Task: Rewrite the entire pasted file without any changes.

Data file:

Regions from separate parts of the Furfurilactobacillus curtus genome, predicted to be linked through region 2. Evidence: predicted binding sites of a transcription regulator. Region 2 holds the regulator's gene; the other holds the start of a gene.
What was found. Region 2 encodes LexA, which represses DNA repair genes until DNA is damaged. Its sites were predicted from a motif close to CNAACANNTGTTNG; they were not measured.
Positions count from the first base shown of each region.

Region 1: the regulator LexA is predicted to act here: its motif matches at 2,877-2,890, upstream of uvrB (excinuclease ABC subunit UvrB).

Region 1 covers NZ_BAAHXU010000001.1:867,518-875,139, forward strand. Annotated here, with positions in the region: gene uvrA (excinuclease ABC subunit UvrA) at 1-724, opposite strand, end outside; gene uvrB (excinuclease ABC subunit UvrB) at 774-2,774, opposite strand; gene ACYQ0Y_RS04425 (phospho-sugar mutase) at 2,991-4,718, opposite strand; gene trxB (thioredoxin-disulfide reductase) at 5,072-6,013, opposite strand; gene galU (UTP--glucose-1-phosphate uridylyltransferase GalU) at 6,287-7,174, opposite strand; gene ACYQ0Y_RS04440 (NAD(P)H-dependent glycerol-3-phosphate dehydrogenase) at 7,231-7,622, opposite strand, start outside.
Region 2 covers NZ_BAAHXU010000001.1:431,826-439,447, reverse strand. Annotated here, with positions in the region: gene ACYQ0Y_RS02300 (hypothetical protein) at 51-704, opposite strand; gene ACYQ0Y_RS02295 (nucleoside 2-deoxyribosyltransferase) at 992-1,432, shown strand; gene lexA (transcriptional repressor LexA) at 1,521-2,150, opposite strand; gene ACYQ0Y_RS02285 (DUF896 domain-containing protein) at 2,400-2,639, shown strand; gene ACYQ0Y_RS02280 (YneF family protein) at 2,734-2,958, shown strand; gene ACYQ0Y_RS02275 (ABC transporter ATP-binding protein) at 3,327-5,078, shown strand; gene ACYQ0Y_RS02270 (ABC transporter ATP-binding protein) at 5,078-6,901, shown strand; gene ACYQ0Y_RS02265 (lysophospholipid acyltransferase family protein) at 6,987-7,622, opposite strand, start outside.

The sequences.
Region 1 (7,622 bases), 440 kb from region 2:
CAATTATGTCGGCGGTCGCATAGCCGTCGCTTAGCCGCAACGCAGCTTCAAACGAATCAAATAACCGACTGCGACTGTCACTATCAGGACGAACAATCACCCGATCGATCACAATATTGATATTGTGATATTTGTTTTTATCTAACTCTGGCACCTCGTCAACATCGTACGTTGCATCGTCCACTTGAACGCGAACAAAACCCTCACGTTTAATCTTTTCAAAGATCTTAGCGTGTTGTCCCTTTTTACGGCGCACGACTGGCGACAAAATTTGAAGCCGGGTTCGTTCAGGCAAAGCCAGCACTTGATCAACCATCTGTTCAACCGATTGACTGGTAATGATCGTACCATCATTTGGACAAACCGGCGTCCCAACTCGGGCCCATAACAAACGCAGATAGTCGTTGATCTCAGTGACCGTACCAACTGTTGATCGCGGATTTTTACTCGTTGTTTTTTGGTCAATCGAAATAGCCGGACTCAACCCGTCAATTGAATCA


Regions from separate parts of the Furfurilactobacillus curtus genome, predicted to be linked through region 2. Evidence: predicted binding sites of a transcription regulator. Region 2 holds the regulator's gene; the other holds the start of a gene.
What was found. Region 2 encodes LexA, which represses DNA repair genes until DNA is damaged. Its sites were predicted from a motif close to CNAACANNTGTTNG; they were not measured.
Positions count from the first base shown of each region.

Region 1: the regulator LexA is predicted to act here: its motif matches at 2,877-2,890, upstream of uvrB (excinuclease ABC subunit UvrB).

Region 1 covers NZ_BAAHXU010000001.1:867,518-875,139, forward strand. Annotated here, with positions in the region: gene uvrA (excinuclease ABC subunit UvrA) at 1-724, opposite strand, end outside; gene uvrB (excinuclease ABC subunit UvrB) at 774-2,774, opposite strand; gene ACYQ0Y_RS04425 (phospho-sugar mutase) at 2,991-4,718, opposite strand; gene trxB (thioredoxin-disulfide reductase) at 5,072-6,013, opposite strand; gene galU (UTP--glucose-1-phosphate uridylyltransferase GalU) at 6,287-7,174, opposite strand; gene ACYQ0Y_RS04440 (NAD(P)H-dependent glycerol-3-phosphate dehydrogenase) at 7,231-7,622, opposite strand, start outside.
Region 2 covers NZ_BAAHXU010000001.1:431,826-439,447, reverse strand. Annotated here, with positions in the region: gene ACYQ0Y_RS02300 (hypothetical protein) at 51-704, opposite strand; gene ACYQ0Y_RS02295 (nucleoside 2-deoxyribosyltransferase) at 992-1,432, shown strand; gene lexA (transcriptional repressor LexA) at 1,521-2,150, opposite strand; gene ACYQ0Y_RS02285 (DUF896 domain-containing protein) at 2,400-2,639, shown strand; gene ACYQ0Y_RS02280 (YneF family protein) at 2,734-2,958, shown strand; gene ACYQ0Y_RS02275 (ABC transporter ATP-binding protein) at 3,327-5,078, shown strand; gene ACYQ0Y_RS02270 (ABC transporter ATP-binding protein) at 5,078-6,901, shown strand; gene ACYQ0Y_RS02265 (lysophospholipid acyltransferase family protein) at 6,987-7,622, opposite strand, start outside.

The sequences.
Region 1 (7,622 bases), 440 kb from region 2:
CAATTATGTCGGCGGTCGCATAGCCGTCGCTTAGCCGCAACGCAGCTTCAAACGAATCAAATAACCGACTGCGACTGTCACTATCAGGACGAACAATCACCCGATCGATCACAATATTGATATTGTGATATTTGTTTTTATCTAACTCTGGCACCTCGTCAACATCGTACGTTGCATCGTCCACTTGAACGCGAACAAAACCCTCACGTTTAATCTTTTCAAAGATCTTAGCGTGTTGTCCCTTTTTACGGCGCACGACTGGCGACAAAATTTGAAGCCGGGTTCGTTCAGGCAAAGCCAGCACTTGATCAACCATCTGTTCAACCGATTGACTGGTAATGATCGTACCATCATTTGGACAAACCGGCGTCCCAACTCGGGCCCATAACAAACGCAGATAGTCGTTGATCTCAGTGACCGTACCAACTGTTGATCGCGGATTTTTACTCGTTGTTTTTTGGTCAATCGAAATAGCCGGACTCAACCCGTCAATTGAATCA